your sins and welcomes you home.

Christ, your heavenly bridegroom, then, prepares a feast. This is no
meager meal. It’s not an MRE. He doesn’t provide the meager bread and
water of a prisoner. It is not the soup kitchen that philanthropist
provide for the poor and homeless. No. It is a marvelous feast provided
out of his limitless abundance. At that great feast, His wine does not
give out. There are no shortages, no lack of planning. He knows exactly
what you need and He provides it for you in spades. He doesn’t give just
a little, just enough to satisfy the palate. He gives out of His own
liberality and the abundance of His goodness. The mountains drip with
sweet wine in the kingdom of our Lord.

Perhaps we fail to recognize the goodness of God because we ourselves
are so sparing and limited in our capacity to bless and forgive others.
We are like the bridegroom at the wedding of Cana who measures out what
we think is just enough to satisfy but never waste. We are afraid to
waste things like mercy and forgiveness on those we think might not
appreciate them. Peter comes to Jesus and asks, “Lord, how often shall
my brother sin against me and I forgive him, up to seven times?” You
know our Lord’s answer, “I tell you Peter not up to seven times, but
seven times seventy.” He doesn’t mean 490 and then you’re done. He means
keep forgiving. Repent! Quit being so stingy. Forgive truly as you have
been forgiven in Christ. Be sons of your father in heaven whose mercy,
grace and forgiveness has no limits.

Christ’s forgiveness has no limits. He is ready to forgive more than you
need. He will gladly waste His forgiveness on you. He lavishes His love
on you. He doesn’t spare any expense, but has paid for everything on the
cross and it is more than enough. Christ went overboard by giving His
precious blood for you. There is no giving out when it comes to God’s
forgiveness in Christ, because the precious blood of Jesus outweighs by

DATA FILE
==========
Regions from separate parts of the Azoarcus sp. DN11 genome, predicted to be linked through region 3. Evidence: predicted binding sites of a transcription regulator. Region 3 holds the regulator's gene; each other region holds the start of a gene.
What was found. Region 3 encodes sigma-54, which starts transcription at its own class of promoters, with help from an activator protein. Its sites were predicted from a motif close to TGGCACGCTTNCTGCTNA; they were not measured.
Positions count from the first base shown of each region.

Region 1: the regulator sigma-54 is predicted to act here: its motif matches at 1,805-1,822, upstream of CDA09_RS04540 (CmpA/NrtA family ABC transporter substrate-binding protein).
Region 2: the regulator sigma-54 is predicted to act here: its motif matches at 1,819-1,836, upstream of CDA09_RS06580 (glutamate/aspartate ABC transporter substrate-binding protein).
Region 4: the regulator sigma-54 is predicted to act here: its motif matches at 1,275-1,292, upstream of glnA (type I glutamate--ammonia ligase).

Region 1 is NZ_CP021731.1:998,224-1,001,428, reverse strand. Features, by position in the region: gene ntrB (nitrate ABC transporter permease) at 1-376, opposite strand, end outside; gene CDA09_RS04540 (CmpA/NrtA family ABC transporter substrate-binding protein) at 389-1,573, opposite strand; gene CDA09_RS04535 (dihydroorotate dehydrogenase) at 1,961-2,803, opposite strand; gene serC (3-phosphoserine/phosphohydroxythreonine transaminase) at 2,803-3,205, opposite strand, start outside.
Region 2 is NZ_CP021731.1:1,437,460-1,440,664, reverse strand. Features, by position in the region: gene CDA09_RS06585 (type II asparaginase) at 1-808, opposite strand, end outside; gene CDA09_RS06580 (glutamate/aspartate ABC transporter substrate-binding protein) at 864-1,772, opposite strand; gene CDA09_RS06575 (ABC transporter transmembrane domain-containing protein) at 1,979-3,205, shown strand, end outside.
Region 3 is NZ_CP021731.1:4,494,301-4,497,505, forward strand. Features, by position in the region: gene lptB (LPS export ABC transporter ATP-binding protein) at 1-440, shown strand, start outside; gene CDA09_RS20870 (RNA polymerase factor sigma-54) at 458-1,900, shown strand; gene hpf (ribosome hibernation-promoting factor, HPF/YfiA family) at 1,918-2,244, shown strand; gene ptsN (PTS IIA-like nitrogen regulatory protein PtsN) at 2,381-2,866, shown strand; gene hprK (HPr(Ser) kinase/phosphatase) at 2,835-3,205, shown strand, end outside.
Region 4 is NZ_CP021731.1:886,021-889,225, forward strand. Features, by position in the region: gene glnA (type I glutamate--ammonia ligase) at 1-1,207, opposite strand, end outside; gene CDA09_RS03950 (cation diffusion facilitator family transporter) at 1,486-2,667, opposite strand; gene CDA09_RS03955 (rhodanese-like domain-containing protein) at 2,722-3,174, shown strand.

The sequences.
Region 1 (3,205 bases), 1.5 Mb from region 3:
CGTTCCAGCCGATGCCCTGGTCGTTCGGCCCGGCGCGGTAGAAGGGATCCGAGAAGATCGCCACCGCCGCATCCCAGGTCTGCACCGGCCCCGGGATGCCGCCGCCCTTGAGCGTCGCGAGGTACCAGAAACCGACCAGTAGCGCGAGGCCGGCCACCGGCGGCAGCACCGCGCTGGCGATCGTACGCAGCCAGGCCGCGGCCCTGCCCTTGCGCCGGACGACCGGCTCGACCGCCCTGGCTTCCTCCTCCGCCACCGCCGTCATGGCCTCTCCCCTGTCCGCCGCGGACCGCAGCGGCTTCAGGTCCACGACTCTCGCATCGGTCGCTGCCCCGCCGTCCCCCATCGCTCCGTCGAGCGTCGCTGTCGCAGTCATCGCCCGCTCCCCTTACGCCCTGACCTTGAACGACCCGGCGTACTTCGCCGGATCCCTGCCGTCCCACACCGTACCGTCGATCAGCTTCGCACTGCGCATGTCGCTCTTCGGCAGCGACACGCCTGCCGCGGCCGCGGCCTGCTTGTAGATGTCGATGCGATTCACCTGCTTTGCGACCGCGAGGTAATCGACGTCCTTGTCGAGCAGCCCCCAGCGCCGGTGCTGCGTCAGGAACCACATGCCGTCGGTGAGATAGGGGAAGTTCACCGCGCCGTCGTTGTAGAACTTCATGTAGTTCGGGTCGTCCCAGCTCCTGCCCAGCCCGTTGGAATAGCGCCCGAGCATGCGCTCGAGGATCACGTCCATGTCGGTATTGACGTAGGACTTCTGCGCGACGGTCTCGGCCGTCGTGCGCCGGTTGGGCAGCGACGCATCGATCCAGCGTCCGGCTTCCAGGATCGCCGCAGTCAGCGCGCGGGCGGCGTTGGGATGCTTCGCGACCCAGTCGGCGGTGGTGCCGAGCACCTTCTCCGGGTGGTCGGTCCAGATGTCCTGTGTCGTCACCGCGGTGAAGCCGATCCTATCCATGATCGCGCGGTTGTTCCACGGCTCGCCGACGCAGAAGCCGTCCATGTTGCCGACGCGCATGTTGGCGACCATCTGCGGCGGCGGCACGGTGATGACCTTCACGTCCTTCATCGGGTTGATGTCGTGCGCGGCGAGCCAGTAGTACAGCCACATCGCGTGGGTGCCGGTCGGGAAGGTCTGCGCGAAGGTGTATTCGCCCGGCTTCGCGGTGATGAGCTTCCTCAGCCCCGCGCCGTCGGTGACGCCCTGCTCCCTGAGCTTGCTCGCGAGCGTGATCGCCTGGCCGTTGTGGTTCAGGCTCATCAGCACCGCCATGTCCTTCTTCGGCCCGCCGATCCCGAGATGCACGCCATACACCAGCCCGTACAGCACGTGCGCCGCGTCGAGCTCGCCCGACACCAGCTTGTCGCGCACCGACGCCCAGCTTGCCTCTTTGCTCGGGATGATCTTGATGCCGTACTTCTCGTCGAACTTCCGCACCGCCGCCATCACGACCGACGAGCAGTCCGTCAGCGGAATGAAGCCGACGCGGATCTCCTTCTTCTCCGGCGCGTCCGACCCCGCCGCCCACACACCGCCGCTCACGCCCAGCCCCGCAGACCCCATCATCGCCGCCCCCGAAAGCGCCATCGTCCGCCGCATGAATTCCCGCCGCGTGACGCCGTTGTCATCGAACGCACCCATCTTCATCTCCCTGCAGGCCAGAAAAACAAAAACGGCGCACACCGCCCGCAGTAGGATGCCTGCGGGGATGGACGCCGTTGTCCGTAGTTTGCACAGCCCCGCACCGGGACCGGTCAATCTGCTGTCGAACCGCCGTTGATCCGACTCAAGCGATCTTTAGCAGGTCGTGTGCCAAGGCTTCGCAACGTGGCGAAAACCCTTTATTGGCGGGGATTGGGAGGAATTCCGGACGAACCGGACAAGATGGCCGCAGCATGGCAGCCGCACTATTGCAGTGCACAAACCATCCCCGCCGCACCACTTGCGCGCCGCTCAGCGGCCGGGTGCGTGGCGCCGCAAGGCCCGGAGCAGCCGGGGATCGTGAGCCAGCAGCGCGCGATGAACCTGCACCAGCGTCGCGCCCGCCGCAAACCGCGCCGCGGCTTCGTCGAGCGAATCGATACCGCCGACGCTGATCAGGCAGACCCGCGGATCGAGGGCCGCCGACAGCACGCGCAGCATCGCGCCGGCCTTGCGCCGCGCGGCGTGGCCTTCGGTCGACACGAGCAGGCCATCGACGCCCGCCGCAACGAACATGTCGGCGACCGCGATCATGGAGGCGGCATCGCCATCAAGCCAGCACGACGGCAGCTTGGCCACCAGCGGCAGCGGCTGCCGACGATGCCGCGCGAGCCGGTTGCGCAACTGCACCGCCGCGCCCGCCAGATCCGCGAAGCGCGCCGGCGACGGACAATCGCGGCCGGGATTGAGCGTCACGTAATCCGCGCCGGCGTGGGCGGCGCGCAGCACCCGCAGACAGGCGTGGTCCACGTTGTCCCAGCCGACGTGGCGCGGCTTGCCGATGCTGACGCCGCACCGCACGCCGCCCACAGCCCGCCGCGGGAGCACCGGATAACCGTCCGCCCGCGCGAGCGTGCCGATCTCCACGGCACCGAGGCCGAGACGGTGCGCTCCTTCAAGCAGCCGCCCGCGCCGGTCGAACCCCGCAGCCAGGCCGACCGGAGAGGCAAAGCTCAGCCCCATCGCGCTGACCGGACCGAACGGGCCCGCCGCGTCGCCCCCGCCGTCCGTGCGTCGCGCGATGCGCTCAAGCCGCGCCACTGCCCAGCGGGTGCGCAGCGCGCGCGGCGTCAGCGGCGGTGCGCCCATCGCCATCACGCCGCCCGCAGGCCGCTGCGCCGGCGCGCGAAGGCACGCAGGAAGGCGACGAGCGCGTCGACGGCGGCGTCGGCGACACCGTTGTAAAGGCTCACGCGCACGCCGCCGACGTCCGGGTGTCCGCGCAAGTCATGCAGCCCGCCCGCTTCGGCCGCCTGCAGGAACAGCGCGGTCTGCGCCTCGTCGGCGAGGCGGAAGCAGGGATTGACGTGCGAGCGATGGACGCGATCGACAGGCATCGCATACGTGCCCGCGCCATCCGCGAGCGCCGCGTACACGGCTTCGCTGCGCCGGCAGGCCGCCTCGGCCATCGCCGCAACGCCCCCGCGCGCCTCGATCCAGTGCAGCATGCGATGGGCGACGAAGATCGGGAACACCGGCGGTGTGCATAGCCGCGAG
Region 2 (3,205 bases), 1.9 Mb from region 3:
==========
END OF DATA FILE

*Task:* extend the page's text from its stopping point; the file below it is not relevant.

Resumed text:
far all the sins of the whole world. God will be generous to you in
forgiveness and mercy and life. If Christ is so gracious and liberal
with earthly things like wine, why would we believe that He is stingy
with things like mercy, forgiveness, and eternal life?

So Christ, the heavenly bridegroom, has prepared a feast. And today we
come and enjoy a foretaste of that feast to come. Here in this cup the
mountains drip with sweet wine, the best wine. This is the best wine
because it is accompanied by His very blood. It is shed with love and
liberality on Calvary’s hill. We see it gushing out from His pierced
side. Our Lord’s wounded side is a fountain of grace and peace. It is
delivered to you here in this cup. It is a cup that never runs dry. His
forgiveness is always there. The steadfast love of the Lord never
ceases. His mercies never come to an end. They are new every morning.
They are new to you this morning. Come and drink from the finest of
wine, squeezed from the grapes of wrath on Calvary and delivered to you
in this cup. There is no wine like it.

After the miracle of Cana, Christ’s disciples believed on Him. There He
revealed His glory. This is the second Sunday after the Epiphany. This
miracle was an epiphany to our Lord’s disciples. They saw and believed.
After seeing this sign they believed. Today Christ gives you His signs.
He brings you to the waters of baptism where He washes clean from every
spot or wrinkle. As one popular comedian puts it, “There’s your sign.”
He pronounces forgiveness through the pastor. There’s your sign. He
makes known His grace and mercy through the bread and wine of Holy
communion. There’s your sign. This is what He shows you so that you may
know His will toward you, and not doubt that He is there to forgive,
renew, and strengthen you to life eternal.

And this great miracle occurs on the joyous occasion of a wedding. He
produces His first miracle there, so that you may see how much God
approves of this estate of marriage and so that you may have a picture
of the love and longing that Christ has for you. It’s a little embarrassing
isn’t it, to think that Christ loves you so much, but He does. He is your
heavenly bridegroom who has spared no expense to make you His own and to
rejoice exceedingly over you. He celebrates His love for you with
liberality and abundance. And this He will do for eternity as you are
ushered into that ultimate wedding feast and there is joy and happiness
forever. Amen.

4 comments:

Favorite Apron said...

This was a good sermon, as was Wednesday's. I was going to laugh about climbing up in the brand new pulpit for 4 people -- gotta play with the new toys, you know.
Are you going to Ft Wayne this week?

David Bruce Hughes said...

Well, sacramental wine that has been transubstantiated by offering in the communion service is one thing, but drinking wine just to get high isn't very high, IMHO. We can get a lot more spiritual pleasure out of chanting the Holy Name like King David in the Psalms. How come nobody does that anymore?